Where does copypasta come from?
Copypasta is a shortening of the ubiquitous two-part keyboard action “copy and paste.” The concept of cutting, copying, and pasting text is credited to computer scientist Larry Tesler, who worked at Xerox PARC. He began implementing the practice of copying text from a computer’s internal memory and pasting it elsewhere in the mid-1970s. The verbs cut, copy, and paste were inspired by older practices of manuscript editing when one had to manually cut text and paste it on a new page.
The internet-coined term copypasta first appeared on Urban Dictionary on April 20, 2006. The concept of copy and pasting a block of text over and over again is related to the popular 1990s practice of sending chain mail (either in the form of email or snail mail) and is sometimes compared to spam for its unsolicited and sometimes annoyingly repetitive nature.
Many copypastas are fictional stories, although this is not a mandatory part of the concept. Some of the most well-known and popular copypastas include Katy t3h PeNgU1N oF d00m (Katy the Penguin of Doom) and the Navy Seal copypasta (also known as the Marine Copypasta, Internet Tough Guy Copypasta, and Gorilla Warfare Copypasta).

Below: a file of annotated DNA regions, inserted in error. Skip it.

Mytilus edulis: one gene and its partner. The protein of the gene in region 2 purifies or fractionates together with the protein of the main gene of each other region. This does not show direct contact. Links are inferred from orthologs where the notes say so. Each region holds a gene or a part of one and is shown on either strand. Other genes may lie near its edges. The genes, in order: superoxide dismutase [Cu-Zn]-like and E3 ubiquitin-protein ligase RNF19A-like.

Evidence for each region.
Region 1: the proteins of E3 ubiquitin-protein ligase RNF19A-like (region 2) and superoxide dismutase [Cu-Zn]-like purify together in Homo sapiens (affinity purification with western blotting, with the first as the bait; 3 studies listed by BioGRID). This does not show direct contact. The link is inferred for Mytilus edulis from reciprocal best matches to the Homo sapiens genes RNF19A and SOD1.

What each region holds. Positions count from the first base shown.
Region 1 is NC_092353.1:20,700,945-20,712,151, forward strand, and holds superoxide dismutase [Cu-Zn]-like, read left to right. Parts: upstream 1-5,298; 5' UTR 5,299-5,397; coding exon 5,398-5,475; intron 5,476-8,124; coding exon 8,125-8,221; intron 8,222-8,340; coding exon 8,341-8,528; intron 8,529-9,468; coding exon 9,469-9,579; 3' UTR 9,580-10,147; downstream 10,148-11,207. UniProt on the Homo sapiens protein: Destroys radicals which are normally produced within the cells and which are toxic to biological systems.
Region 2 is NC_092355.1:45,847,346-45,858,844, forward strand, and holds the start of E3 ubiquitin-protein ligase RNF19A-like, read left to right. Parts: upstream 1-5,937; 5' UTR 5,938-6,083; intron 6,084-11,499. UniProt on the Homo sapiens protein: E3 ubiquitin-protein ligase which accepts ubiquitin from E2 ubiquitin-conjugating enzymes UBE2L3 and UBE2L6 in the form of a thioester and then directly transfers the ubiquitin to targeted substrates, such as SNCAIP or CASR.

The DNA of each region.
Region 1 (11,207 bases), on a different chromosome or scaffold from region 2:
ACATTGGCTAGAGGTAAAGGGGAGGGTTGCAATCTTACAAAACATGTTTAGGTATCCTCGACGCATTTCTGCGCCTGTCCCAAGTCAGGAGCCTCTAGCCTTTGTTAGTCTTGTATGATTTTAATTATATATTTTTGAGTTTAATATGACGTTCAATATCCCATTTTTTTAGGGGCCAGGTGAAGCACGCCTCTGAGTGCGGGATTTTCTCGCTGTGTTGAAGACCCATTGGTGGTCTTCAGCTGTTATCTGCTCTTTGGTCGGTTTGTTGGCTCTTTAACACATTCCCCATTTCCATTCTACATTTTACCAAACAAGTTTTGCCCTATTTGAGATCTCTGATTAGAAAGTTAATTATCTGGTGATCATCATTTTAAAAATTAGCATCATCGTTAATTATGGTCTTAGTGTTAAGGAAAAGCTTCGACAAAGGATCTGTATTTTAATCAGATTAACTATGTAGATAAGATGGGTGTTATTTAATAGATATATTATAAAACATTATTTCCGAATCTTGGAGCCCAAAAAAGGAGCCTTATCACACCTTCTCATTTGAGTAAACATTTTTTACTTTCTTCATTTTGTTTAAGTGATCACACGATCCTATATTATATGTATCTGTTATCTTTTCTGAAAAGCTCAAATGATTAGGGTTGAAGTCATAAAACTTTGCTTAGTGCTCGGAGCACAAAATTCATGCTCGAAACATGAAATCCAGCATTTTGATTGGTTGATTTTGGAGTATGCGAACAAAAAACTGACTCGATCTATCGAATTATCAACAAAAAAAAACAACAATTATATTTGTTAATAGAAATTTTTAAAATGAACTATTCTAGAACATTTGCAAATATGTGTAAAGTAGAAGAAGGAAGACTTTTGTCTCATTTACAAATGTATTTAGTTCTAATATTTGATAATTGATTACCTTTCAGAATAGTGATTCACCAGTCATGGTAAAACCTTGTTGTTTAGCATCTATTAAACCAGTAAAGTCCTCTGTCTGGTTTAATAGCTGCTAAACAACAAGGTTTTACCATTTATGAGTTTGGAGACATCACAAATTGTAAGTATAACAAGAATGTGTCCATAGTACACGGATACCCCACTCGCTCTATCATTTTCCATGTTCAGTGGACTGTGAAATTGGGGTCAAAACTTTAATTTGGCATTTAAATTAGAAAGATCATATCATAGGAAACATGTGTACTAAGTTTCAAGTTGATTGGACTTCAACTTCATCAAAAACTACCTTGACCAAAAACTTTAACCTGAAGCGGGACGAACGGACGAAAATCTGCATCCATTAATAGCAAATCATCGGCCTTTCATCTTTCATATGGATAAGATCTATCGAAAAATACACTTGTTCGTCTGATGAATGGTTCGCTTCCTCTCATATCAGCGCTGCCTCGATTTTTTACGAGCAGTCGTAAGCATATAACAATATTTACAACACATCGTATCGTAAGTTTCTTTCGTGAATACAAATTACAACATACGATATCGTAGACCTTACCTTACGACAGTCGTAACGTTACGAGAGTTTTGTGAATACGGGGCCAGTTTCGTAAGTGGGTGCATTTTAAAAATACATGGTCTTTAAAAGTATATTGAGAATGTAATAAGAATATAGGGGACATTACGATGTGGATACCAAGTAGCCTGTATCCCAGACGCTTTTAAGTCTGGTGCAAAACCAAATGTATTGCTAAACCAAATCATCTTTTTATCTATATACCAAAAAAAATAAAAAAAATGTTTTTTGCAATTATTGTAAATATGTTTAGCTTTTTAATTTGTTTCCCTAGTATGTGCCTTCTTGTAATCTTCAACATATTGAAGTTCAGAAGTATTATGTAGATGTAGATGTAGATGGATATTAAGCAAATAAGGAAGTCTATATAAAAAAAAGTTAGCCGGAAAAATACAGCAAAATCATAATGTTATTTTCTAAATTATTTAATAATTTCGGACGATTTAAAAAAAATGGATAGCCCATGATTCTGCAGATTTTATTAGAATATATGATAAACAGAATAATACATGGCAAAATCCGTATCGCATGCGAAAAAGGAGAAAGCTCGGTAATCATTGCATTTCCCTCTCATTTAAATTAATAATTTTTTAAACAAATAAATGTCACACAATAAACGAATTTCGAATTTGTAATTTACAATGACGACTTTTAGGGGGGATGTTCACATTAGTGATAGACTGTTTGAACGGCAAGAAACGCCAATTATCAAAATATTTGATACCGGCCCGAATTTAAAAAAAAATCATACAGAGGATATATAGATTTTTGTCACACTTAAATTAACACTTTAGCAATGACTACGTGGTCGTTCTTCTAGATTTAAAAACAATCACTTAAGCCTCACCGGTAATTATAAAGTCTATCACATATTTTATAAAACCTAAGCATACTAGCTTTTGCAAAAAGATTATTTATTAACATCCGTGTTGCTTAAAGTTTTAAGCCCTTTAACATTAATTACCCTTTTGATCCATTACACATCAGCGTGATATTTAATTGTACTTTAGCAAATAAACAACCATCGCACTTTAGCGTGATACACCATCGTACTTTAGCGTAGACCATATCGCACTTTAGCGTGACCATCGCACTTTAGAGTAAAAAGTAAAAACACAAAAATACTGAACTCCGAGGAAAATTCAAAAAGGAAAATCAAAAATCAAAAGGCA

The creepypasta genre of online horror stories is a play on copypasta, as both are known for their viral nature.
Who uses copypasta?
Copypasta can be used as a noun and a verb. Both copypasta and copypastas are acceptable as plural nouns.
“it's half of a joke from BoJack Horseman. He might copypasta the second half to your reply after a little while. Dunno.”
@LupaVoruum Twitter (March 25, 2017)
“The mods for r/copypasta are going to start removing copypasta we deem as low effort. What is low effort you say? Copypasta that takes advantage of u/Cummybot2000, copypasta that is 6 words long, copypasta that 'replaces every other word with anal' etc. These posts will be removed and could result in a temporary ban!”
r/copypasta mods Reddit (December 29, 2016)
“‘Anti-Racist Is Code for Anti-White’...has proliferated online as a piece of white supremacist copypasta—text that’s obsessively copied and pasted across internet forums.”
Amanda Hess, “For the Alt-Right, the Message Is in the Punctuation,” The New York Times (June 10, 2016)